#NoEstimates book summary and commentary

At the time of writing (last updated 3rd June 2015), the beta of the No Estimates book is still available for free on the condition that you provide feedback on it. The final edition may end up significantly different to the version currently available. So instead of reviewing the book from a “should I buy?” angle, I’ll provide you with summary information so that you can decide whether or not you want to read the whole book.

The main misconception about #NoEstimates is that it forbids the company from ever doing any estimates at all. Rather, it is a strategy for reducing an organization’s dependency on estimation as much as possible and instead managing projects using a forecasting approach.

The book tells the story of a project manager, Carmen, who is tasked with estimating and later managing a fictitious, but fairly plausible, large project that needs to be delivered by a fixed date. This project is plagued with unrealistically high expectations.

Over the course of the book she learns about No Estimates and starts using them.

Chapter 1 We Suck At Estimation

The chapter amounts to a comprehensive battering of estimation as a practice in software development, featuring the following sections:

Why don’t estimates work?
Hofstadter’s Law
Parkinson’s Law
Accidental complication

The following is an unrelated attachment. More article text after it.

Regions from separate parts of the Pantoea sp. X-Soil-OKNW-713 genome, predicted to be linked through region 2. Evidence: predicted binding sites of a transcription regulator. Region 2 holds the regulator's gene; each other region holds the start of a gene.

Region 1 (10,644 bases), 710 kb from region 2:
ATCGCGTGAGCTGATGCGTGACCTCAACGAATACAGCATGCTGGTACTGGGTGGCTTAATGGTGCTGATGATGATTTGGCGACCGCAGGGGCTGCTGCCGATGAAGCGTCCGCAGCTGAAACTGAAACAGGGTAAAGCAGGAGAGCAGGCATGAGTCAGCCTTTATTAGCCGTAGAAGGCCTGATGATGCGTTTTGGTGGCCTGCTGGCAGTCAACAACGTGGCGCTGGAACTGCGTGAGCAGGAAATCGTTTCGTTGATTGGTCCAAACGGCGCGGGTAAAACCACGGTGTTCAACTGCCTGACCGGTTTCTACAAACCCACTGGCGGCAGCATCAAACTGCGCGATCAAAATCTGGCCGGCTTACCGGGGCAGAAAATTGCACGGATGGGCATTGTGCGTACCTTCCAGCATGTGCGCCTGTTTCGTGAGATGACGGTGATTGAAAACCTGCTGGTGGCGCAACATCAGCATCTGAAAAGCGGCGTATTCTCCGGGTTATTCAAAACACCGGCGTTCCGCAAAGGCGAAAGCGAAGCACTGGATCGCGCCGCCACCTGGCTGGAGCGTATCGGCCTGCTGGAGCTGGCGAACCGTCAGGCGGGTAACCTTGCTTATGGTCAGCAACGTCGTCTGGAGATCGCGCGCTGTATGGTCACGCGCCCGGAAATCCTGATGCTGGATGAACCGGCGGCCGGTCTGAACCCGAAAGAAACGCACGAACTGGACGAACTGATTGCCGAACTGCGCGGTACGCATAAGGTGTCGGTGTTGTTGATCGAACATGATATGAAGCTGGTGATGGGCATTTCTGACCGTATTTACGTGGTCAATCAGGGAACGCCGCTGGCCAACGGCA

More than meets the eye: why estimates are actively harmful for your project and your company
How complexity destroys predictability
Change requests, change everything
All or nothing: death-march projects
Is there hope for software projects?

All in all a pretty damning indictment, but another point as explained here is the covered in the book that I’ve now lost count of the many times I’ve mentioned, Steve McConnell’s Code Complete, which is the wicked problem.

Chapter 2 What Are Estimates

This chapter explains that estimates are just guesses, never facts. It points out that estimates are personal and gives some examples of psychological aspects that affect estimation.

It covers Estimating versus Forecasting, two terms which are often used interchangeably, but are actually significantly different.

It covers the concept of the Iron Triangle, and stresses the point that the start of a project is the worst time to estimate its length or cost.

It also discusses uncertainty and buffers, and explains why buffers can be dangerous.

It gives a short summary of the estimation techniques that are covered fully in A Guide to the Project Management Body of Knowledge (PMBOK Guide).

These techniques are Expert judgement, Analogous Estimation, Published Estimation Data, Vendor Bind Analysis, Bottom-up Estimating, Parametric Estimation and Group Decision-Making Techniques

(In my own experience the most overused and dangerous of all of these estimation techniques is expert judgement. Worryingly it is still the dominant technique used for estimation.

It probably deserves it’s own post to explain fully, but to give just one of many example scenarios, the expert gives an opinion on how long he thinks it would take him to do it, unaware that by the time the project gets the green light, it will be given to a couple of junior developers who have never seen the existing code-base before. Group Decision-Making Techniques usually give significantly more accurate estimates, if the group is willing to listen to everyone’s opinion and manage any disagreements in a democratic way.)

It rounds off the chapter covering Estimating in the Agile World.

Chapter 3 Rethinking Estimates

Subtitled “The (alleged) need for estimates: deadlines, costs and scope”, this chapter asks the question “why do we need estimates?” and gives some common answers.